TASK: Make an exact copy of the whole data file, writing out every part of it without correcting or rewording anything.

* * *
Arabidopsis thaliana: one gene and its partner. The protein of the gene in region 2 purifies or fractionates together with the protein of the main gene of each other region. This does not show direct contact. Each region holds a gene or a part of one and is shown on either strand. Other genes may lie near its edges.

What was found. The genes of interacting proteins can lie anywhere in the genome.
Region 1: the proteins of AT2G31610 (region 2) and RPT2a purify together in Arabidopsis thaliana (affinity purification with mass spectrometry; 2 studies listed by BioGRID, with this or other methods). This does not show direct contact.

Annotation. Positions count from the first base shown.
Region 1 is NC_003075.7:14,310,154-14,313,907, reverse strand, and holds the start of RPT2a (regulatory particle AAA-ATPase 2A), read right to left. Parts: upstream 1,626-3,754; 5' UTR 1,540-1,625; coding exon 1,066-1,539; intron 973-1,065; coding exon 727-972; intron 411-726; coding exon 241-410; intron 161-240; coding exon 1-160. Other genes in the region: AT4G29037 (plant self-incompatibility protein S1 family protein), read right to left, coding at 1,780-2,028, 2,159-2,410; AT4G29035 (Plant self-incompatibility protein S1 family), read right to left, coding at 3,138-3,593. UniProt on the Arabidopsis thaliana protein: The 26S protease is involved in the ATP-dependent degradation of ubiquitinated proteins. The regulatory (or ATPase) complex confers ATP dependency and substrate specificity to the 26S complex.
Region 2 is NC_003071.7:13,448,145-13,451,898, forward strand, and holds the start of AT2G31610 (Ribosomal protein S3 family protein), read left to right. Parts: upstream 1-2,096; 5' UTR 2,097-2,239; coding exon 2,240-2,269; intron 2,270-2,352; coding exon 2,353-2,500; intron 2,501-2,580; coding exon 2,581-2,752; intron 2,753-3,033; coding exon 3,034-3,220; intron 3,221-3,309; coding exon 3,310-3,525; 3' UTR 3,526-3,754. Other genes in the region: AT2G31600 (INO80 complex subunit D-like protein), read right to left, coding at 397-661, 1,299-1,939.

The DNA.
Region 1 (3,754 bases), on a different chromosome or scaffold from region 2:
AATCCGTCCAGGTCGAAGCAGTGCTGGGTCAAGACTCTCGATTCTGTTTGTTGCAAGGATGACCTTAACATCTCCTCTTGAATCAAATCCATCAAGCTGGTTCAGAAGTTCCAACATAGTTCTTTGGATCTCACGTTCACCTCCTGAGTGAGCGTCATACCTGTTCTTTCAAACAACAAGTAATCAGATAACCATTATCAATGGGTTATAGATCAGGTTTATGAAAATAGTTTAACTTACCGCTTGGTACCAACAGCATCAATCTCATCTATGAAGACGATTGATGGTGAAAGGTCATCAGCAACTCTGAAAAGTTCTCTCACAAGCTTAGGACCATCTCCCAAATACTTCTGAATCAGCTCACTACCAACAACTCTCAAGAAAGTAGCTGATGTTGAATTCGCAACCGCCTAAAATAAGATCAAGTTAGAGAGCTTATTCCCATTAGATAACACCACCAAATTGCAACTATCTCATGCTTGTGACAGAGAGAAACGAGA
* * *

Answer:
Arabidopsis thaliana: one gene and its partner. The protein of the gene in region 2 purifies or fractionates together with the protein of the main gene of each other region. This does not show direct contact. Each region holds a gene or a part of one and is shown on either strand. Other genes may lie near its edges.

What was found. The genes of interacting proteins can lie anywhere in the genome.
Region 1: the proteins of AT2G31610 (region 2) and RPT2a purify together in Arabidopsis thaliana (affinity purification with mass spectrometry; 2 studies listed by BioGRID, with this or other methods). This does not show direct contact.

Annotation. Positions count from the first base shown.
Region 1 is NC_003075.7:14,310,154-14,313,907, reverse strand, and holds the start of RPT2a (regulatory particle AAA-ATPase 2A), read right to left. Parts: upstream 1,626-3,754; 5' UTR 1,540-1,625; coding exon 1,066-1,539; intron 973-1,065; coding exon 727-972; intron 411-726; coding exon 241-410; intron 161-240; coding exon 1-160. Other genes in the region: AT4G29037 (plant self-incompatibility protein S1 family protein), read right to left, coding at 1,780-2,028, 2,159-2,410; AT4G29035 (Plant self-incompatibility protein S1 family), read right to left, coding at 3,138-3,593. UniProt on the Arabidopsis thaliana protein: The 26S protease is involved in the ATP-dependent degradation of ubiquitinated proteins. The regulatory (or ATPase) complex confers ATP dependency and substrate specificity to the 26S complex.
Region 2 is NC_003071.7:13,448,145-13,451,898, forward strand, and holds the start of AT2G31610 (Ribosomal protein S3 family protein), read left to right. Parts: upstream 1-2,096; 5' UTR 2,097-2,239; coding exon 2,240-2,269; intron 2,270-2,352; coding exon 2,353-2,500; intron 2,501-2,580; coding exon 2,581-2,752; intron 2,753-3,033; coding exon 3,034-3,220; intron 3,221-3,309; coding exon 3,310-3,525; 3' UTR 3,526-3,754. Other genes in the region: AT2G31600 (INO80 complex subunit D-like protein), read right to left, coding at 397-661, 1,299-1,939.

The DNA.
Region 1 (3,754 bases), on a different chromosome or scaffold from region 2:
AATCCGTCCAGGTCGAAGCAGTGCTGGGTCAAGACTCTCGATTCTGTTTGTTGCAAGGATGACCTTAACATCTCCTCTTGAATCAAATCCATCAAGCTGGTTCAGAAGTTCCAACATAGTTCTTTGGATCTCACGTTCACCTCCTGAGTGAGCGTCATACCTGTTCTTTCAAACAACAAGTAATCAGATAACCATTATCAATGGGTTATAGATCAGGTTTATGAAAATAGTTTAACTTACCGCTTGGTACCAACAGCATCAATCTCATCTATGAAGACGATTGATGGTGAAAGGTCATCAGCAACTCTGAAAAGTTCTCTCACAAGCTTAGGACCATCTCCCAAATACTTCTGAATCAGCTCACTACCAACAACTCTCAAGAAAGTAGCTGATGTTGAATTCGCAACCGCCTAAAATAAGATCAAGTTAGAGAGCTTATTCCCATTAGATAACACCACCAAATTGCAACTATCTCATGCTTGTGACAGAGAGAAACGAGA